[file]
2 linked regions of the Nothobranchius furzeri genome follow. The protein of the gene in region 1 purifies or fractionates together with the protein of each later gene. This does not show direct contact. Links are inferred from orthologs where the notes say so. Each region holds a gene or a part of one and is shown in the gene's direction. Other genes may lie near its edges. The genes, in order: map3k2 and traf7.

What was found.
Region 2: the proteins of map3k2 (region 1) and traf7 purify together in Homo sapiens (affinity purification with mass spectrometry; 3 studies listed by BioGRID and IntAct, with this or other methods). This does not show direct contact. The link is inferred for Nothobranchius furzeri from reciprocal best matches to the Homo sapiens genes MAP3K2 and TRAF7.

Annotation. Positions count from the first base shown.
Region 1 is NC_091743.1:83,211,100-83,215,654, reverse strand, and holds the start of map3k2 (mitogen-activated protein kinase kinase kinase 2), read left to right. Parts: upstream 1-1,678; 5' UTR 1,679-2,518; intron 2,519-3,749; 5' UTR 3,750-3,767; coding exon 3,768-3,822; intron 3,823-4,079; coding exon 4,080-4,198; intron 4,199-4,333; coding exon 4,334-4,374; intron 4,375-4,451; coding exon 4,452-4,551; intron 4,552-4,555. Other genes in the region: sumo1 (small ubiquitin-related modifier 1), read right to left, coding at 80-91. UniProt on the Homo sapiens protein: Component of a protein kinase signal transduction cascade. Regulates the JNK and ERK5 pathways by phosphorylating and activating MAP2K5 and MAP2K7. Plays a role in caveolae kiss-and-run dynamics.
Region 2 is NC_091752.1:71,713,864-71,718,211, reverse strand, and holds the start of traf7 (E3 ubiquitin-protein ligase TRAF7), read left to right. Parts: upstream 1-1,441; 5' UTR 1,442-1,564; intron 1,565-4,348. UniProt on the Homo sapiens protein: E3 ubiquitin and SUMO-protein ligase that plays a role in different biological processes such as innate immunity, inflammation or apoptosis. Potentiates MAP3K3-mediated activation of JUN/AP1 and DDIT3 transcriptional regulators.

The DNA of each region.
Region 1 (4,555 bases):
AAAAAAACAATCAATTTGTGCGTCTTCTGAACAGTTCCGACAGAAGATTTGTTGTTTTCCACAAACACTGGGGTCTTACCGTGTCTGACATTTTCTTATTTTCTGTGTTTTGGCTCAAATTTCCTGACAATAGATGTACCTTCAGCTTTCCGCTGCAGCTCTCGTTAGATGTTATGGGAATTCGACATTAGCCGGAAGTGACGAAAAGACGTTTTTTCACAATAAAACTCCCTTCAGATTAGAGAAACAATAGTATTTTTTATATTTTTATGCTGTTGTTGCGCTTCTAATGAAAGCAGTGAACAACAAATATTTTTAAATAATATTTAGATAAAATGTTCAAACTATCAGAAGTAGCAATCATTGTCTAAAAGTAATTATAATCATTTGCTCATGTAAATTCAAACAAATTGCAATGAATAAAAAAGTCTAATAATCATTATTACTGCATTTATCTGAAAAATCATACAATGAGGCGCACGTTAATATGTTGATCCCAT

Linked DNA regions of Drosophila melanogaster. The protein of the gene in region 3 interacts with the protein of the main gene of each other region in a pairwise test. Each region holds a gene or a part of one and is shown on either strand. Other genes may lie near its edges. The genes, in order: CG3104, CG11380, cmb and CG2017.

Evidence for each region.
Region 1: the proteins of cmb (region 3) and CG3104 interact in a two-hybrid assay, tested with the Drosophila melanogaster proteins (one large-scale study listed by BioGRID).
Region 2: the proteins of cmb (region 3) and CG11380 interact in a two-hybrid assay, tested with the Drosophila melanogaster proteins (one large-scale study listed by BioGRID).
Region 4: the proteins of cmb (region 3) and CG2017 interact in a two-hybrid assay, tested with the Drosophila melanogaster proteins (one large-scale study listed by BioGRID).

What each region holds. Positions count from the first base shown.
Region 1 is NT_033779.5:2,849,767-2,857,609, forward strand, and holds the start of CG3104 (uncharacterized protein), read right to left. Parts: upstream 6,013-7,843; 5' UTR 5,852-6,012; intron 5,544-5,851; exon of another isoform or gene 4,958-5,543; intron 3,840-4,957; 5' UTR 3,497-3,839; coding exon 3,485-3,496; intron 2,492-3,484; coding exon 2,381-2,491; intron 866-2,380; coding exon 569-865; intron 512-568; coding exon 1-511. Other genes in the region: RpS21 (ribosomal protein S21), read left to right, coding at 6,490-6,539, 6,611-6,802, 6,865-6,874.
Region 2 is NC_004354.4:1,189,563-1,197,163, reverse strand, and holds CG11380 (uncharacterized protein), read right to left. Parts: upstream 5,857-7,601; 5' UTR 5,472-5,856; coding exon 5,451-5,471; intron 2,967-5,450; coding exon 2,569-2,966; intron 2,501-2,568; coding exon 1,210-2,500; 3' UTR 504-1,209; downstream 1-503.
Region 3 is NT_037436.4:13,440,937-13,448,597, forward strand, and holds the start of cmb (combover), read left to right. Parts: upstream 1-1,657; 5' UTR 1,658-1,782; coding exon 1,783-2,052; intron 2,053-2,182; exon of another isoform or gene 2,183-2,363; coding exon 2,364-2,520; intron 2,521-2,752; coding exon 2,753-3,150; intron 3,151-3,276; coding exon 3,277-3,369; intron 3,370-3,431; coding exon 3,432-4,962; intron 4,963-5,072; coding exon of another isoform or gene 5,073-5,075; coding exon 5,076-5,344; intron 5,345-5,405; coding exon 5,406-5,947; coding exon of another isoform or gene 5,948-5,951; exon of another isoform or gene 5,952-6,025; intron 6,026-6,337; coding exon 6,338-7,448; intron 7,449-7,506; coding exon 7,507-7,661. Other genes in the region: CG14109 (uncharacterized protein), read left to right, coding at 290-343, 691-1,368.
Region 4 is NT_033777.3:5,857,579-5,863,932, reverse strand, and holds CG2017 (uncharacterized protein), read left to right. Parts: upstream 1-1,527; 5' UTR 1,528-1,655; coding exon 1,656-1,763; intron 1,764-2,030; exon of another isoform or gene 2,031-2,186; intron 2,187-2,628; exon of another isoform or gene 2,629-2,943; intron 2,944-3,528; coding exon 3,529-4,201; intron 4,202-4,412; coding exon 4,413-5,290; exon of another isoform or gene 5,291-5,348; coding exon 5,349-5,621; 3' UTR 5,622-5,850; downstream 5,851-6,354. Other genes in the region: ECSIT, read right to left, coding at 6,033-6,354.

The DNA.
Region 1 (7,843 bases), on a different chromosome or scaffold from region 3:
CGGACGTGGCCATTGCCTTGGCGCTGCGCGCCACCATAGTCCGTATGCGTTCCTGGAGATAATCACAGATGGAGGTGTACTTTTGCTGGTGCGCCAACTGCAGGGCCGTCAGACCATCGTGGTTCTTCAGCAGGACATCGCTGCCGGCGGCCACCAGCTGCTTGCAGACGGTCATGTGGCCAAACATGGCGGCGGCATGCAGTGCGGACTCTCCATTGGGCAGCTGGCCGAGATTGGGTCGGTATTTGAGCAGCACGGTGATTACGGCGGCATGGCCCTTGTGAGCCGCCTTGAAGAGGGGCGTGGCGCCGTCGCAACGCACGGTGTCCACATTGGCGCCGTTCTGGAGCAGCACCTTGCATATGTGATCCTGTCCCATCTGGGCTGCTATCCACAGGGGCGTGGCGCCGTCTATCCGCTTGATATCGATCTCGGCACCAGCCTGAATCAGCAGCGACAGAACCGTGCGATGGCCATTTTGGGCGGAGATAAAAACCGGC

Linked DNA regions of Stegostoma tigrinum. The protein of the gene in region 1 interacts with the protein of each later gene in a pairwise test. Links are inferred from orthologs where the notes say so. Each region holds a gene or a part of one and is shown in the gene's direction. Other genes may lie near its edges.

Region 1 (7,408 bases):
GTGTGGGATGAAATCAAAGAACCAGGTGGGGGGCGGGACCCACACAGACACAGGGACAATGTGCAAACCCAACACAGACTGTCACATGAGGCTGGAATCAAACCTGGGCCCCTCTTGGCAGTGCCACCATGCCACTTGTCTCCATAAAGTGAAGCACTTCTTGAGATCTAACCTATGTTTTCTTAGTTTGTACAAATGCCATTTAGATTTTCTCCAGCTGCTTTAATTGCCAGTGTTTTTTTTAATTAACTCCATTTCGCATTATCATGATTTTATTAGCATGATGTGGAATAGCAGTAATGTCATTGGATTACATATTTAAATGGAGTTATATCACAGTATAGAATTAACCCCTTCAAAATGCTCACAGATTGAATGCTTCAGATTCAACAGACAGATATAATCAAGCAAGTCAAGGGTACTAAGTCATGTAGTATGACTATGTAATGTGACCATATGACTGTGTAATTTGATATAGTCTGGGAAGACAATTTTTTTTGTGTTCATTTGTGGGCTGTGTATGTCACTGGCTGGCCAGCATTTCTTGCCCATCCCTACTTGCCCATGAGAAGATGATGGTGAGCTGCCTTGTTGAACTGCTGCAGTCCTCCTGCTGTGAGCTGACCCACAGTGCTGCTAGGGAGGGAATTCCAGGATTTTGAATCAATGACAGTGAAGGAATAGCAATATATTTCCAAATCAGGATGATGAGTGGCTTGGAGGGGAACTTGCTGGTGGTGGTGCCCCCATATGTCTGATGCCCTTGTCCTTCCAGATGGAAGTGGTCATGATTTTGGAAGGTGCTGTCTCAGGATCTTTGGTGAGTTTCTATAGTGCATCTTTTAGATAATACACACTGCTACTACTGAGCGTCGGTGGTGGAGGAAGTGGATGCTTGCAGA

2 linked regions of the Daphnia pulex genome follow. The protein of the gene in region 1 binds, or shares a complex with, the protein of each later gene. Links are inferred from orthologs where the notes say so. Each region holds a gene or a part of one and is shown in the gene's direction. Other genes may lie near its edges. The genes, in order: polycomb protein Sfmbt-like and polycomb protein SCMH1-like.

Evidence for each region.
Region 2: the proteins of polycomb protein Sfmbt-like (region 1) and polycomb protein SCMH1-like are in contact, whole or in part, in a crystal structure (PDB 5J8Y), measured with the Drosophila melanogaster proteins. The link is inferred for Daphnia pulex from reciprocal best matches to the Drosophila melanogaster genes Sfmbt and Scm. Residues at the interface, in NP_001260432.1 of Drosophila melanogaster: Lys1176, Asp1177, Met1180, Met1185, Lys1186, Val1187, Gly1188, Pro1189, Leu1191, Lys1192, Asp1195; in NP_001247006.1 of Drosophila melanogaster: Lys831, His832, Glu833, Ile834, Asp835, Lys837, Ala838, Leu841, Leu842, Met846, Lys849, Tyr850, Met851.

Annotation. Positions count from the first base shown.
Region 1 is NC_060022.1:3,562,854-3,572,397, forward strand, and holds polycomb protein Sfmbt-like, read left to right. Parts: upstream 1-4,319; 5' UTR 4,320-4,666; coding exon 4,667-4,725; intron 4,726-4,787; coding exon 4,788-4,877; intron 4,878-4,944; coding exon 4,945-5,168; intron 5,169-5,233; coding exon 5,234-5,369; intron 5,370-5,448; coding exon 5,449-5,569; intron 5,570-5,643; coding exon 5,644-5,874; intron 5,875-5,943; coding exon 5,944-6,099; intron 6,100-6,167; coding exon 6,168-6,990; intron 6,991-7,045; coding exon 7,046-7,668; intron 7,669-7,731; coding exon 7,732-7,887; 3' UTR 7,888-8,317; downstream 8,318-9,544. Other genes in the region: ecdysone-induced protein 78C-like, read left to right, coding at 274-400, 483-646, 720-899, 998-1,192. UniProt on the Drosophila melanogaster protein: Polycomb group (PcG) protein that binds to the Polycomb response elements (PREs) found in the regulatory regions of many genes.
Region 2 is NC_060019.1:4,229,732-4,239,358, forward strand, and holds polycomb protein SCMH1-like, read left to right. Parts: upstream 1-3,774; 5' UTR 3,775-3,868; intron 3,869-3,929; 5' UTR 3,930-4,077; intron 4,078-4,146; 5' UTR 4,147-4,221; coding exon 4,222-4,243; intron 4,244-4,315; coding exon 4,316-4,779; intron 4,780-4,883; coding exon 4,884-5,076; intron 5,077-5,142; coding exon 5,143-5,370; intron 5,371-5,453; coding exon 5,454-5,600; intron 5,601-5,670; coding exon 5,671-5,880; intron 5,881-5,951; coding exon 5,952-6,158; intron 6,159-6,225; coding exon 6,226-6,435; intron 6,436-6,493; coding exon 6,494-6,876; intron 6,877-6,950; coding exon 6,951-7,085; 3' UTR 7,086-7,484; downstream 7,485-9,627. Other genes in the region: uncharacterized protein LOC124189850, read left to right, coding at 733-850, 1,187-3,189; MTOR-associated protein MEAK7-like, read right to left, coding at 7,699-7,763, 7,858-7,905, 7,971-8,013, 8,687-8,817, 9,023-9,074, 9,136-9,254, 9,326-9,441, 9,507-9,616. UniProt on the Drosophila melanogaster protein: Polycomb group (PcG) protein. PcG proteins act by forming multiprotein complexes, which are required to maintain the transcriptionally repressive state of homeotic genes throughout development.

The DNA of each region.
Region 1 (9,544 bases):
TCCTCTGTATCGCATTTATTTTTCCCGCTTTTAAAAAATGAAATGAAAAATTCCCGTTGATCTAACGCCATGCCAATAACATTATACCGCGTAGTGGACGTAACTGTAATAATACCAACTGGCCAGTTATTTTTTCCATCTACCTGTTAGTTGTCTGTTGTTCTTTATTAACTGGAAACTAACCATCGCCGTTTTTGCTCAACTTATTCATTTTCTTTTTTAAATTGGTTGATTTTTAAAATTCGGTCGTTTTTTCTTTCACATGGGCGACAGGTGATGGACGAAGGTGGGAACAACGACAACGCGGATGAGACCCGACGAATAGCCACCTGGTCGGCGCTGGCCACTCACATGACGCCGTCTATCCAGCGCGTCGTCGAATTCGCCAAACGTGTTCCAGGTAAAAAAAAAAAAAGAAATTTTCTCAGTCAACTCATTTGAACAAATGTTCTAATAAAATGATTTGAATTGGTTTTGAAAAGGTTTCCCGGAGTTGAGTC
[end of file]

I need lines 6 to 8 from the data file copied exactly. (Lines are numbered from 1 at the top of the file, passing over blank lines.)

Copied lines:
Region 2 is NC_091752.1:71,713,864-71,718,211, reverse strand, and holds the start of traf7 (E3 ubiquitin-protein ligase TRAF7), read left to right. Parts: upstream 1-1,441; 5' UTR 1,442-1,564; intron 1,565-4,348. UniProt on the Homo sapiens protein: E3 ubiquitin and SUMO-protein ligase that plays a role in different biological processes such as innate immunity, inflammation or apoptosis. Potentiates MAP3K3-mediated activation of JUN/AP1 and DDIT3 transcriptional regulators.

The DNA of each region.
Region 1 (4,555 bases):